Appeals Court Overturns National Labor Relations Board Off-Duty Fraternization Policy Decision — Business Management Daily: Free Reports on Human Resources, Employment Law, Office Management, Office Communication, Office Technology and Small Business Tax Business Management Daily
  • LinkedIn
  • YouTube
  • Twitter
  • Facebook
  • Google+

Appeals Court Overturns National Labor Relations Board Off-Duty Fraternization Policy Decision

Get PDF file

by on
in Human Resources

The National Labor Relations Board (NLRB) ruled last year that an employer's policy prohibiting off-duty fraternization was lawful. (See PLA, February 6, 2006.) An appeals court recently overturned the Board's decision, sending a clear message that broad bans on employee relationships may cause legal trouble for employers.


The policy in question stated that employees may not "fraternize on-duty or off-duty, date, or become overly friendly with the client's employees or with co-employees." The security services company argued that personal entanglements could cloud a security guard's judgment, so it had a legitimate safety reason for having such a policy.

The District of Columbia Circuit Court agreed, but the policy went too far. As written, the rule could reasonably chill employees from exercising their statutory rights under the National Labor Relations Act (NLRA).

The Board had ruled that, because the word "fraternize" was listed next to two terms referring to romantic relationships, employees could reasonably understand the policy to prohibit only personal entanglements. A dissenting Board member felt that because the policy already covered dating and becoming overly friendly, a reasonable employee could conclude that fraternizing must apply to "something else."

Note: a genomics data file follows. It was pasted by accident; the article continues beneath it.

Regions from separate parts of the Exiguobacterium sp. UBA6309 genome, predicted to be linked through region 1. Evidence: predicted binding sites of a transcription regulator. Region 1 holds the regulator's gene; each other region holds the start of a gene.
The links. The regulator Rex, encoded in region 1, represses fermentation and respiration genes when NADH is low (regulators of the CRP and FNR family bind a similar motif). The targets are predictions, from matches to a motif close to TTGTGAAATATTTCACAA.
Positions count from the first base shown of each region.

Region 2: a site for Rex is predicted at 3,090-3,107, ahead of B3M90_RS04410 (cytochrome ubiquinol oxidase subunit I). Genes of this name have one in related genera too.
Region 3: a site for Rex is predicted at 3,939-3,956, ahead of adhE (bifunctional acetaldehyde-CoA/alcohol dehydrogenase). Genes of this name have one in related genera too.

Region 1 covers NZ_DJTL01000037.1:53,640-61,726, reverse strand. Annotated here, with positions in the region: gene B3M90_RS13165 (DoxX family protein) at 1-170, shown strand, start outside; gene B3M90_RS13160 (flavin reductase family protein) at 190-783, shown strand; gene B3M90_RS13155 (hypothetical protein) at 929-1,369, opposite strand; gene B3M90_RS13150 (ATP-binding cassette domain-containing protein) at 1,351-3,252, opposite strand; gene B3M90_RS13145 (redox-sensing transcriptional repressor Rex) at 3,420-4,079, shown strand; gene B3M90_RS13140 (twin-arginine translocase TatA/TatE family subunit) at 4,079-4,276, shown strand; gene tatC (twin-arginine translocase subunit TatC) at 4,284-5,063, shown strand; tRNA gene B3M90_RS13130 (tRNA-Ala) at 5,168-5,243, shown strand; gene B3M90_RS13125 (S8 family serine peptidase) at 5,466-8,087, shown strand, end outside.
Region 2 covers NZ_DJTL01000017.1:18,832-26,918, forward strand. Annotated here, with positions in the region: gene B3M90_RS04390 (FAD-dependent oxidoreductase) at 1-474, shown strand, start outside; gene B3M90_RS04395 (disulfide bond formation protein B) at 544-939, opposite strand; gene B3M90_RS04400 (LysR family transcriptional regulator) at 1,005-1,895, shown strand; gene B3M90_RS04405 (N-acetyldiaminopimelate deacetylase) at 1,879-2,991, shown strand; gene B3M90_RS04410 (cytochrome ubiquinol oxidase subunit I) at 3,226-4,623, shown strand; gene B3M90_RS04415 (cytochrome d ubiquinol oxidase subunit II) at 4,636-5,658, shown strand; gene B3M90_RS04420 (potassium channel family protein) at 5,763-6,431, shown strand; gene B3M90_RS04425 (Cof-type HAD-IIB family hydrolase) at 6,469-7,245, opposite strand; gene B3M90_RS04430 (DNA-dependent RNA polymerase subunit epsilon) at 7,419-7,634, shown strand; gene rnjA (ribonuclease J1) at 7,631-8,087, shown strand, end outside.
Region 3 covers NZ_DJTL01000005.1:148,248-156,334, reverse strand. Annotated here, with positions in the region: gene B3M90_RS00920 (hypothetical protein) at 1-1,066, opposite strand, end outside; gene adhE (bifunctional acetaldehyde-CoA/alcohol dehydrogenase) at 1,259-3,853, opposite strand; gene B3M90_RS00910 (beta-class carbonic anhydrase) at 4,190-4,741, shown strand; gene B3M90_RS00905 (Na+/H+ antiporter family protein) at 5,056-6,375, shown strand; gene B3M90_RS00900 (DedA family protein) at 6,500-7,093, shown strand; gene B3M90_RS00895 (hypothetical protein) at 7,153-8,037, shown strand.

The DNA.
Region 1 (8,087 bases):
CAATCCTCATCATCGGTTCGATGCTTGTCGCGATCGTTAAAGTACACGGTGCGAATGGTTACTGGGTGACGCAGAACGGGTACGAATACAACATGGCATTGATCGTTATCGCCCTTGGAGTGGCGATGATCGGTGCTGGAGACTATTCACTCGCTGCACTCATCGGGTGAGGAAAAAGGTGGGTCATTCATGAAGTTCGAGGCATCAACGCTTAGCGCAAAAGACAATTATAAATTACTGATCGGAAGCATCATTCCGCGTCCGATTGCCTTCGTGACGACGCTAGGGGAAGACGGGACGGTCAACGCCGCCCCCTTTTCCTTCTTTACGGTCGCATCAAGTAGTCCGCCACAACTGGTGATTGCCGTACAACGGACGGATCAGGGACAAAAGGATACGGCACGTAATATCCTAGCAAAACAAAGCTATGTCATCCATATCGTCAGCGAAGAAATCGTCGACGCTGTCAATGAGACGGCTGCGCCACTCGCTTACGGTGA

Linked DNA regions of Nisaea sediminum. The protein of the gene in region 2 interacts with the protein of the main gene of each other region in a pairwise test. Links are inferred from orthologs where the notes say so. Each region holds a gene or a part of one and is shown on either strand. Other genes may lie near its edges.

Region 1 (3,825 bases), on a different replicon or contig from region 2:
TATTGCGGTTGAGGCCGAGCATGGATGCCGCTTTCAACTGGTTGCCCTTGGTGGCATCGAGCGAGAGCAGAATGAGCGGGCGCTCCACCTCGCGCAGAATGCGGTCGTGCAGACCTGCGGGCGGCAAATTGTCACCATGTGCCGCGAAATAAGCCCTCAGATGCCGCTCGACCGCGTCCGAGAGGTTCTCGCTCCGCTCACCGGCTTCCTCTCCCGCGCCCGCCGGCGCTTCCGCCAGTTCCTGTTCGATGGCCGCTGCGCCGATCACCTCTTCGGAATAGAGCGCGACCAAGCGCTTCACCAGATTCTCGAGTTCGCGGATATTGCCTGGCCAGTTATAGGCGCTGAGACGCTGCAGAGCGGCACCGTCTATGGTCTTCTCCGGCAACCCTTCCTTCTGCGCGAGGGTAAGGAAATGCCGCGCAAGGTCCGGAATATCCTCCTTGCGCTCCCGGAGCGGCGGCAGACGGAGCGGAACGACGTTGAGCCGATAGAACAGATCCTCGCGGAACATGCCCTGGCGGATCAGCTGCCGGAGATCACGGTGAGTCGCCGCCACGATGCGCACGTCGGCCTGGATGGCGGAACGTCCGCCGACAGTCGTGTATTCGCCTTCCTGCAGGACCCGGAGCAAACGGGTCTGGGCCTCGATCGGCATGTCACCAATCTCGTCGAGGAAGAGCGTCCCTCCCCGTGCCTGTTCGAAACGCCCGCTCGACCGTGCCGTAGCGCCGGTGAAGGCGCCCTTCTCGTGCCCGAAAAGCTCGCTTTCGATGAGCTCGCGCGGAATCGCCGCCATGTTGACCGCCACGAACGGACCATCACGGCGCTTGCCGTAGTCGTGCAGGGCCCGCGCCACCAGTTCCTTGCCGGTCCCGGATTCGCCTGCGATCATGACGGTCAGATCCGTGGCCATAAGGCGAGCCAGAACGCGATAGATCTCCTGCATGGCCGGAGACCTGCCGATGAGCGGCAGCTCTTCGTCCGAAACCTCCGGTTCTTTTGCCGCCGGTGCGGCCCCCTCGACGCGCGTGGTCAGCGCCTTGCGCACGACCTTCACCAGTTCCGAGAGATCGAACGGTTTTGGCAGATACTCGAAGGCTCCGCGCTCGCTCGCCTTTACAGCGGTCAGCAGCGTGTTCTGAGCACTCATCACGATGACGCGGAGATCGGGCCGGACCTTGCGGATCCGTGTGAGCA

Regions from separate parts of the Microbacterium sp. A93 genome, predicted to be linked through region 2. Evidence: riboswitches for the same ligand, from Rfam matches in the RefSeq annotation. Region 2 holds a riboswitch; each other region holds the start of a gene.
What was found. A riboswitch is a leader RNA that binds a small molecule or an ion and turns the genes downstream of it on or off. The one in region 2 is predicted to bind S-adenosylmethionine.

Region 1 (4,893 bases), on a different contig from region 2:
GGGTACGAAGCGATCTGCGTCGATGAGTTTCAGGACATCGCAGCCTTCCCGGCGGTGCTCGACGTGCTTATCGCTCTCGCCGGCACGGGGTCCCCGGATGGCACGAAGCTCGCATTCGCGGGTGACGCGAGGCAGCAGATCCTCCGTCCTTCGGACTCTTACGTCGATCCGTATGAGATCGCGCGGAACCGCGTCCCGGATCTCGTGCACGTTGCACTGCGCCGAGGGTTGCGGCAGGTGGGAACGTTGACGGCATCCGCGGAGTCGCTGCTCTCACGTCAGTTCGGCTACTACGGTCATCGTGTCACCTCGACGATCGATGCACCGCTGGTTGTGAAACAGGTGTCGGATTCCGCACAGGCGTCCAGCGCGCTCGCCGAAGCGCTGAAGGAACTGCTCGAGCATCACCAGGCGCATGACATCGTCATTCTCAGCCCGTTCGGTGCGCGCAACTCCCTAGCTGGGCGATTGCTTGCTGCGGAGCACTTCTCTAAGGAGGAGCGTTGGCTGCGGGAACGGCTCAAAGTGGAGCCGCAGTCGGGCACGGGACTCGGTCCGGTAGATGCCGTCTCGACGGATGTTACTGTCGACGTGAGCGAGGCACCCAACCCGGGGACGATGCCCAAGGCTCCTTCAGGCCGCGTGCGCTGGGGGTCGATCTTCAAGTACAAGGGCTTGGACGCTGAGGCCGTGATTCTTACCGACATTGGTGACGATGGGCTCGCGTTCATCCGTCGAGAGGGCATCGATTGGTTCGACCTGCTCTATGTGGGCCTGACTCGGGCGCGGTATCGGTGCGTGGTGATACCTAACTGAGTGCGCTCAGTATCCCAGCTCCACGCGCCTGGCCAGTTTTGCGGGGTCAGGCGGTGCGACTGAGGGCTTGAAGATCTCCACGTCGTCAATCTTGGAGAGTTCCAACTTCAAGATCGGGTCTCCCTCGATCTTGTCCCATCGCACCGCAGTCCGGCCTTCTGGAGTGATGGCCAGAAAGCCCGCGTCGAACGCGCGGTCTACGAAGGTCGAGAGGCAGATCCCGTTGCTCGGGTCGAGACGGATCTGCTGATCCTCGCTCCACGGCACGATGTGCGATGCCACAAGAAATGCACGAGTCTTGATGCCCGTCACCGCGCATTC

That "something else," said the Circuit Court, could be interpreted as barring them from discussing terms and conditions of employment. The court came to its conclusion after looking up "fraternize" in several dictionaries. They all listed fraternal association as the primary definition, with social and intimate associations being secondary. A labor union, the court pointed out, is a type of fraternal organization. Therefore, employees could reasonably interpret the rule to prohibit them from discussing terms and conditions of employment with each other. (Guardsmark, LLC v. NLRB, DC Cir., No. 05-1216, 2007)


The court listed three easy policy fixes for the company to achieve its safety goal without interfering with protected activity.

1. Remove the word "fraternize" altogether, since dating and becoming overly friendly are already listed.

2. Define "fraternize" to encompass romantic relationships only.

3. Make an exception for protected activities.

Example: "Employees may not fraternize…with client's employees or co-employees except as allowed by law, which may include engaging in union

Leave a Comment

Previous post:

Next post: